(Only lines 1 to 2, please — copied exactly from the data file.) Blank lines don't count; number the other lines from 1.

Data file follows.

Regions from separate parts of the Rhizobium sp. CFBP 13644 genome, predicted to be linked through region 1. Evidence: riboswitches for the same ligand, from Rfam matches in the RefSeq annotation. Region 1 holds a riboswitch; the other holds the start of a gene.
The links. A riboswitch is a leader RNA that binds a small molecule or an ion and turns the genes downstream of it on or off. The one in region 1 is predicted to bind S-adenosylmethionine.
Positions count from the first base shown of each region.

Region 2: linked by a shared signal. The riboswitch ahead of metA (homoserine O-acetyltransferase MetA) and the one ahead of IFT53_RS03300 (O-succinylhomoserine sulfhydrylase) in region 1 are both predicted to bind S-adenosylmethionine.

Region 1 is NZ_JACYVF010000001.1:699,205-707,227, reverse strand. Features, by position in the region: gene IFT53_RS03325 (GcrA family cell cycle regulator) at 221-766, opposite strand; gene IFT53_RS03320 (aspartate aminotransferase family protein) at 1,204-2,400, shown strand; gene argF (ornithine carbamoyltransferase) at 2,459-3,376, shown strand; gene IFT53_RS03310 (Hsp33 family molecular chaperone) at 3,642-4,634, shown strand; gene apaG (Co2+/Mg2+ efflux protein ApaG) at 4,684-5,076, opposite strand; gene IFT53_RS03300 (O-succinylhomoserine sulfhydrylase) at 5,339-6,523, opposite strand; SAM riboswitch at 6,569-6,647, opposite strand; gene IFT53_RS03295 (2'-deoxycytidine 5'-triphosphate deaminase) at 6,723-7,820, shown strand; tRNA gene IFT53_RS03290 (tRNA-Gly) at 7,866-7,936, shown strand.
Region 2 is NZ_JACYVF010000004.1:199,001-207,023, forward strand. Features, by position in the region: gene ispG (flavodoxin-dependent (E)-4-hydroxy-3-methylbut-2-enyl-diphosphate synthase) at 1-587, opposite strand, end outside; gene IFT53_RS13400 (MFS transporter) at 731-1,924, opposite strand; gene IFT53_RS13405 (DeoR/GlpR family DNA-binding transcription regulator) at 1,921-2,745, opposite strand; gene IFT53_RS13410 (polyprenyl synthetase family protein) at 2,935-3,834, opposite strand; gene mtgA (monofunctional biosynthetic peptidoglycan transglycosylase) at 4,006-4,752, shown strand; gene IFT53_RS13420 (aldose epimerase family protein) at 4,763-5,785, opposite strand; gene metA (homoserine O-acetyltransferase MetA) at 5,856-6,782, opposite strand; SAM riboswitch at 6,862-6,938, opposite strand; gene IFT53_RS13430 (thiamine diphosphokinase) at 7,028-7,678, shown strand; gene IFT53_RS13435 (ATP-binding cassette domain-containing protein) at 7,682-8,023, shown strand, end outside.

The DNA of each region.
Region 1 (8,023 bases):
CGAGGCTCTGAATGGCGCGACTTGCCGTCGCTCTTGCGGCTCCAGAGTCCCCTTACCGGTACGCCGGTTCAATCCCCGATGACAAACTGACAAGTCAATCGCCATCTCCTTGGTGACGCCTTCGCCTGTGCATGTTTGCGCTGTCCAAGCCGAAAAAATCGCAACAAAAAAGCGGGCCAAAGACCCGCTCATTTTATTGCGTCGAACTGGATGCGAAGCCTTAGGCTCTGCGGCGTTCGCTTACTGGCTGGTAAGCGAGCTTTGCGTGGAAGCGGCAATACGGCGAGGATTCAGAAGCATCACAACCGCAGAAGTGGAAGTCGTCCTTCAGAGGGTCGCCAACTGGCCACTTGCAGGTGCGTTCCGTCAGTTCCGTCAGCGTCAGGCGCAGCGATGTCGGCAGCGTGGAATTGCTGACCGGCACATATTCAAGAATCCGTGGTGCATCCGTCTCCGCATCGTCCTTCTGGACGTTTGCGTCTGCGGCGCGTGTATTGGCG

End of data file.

Regions from separate parts of the Rhizobium sp. CFBP 13644 genome, predicted to be linked through region 1. Evidence: riboswitches for the same ligand, from Rfam matches in the RefSeq annotation. Region 1 holds a riboswitch; the other holds the start of a gene.
The links. A riboswitch is a leader RNA that binds a small molecule or an ion and turns the genes downstream of it on or off. The one in region 1 is predicted to bind S-adenosylmethionine.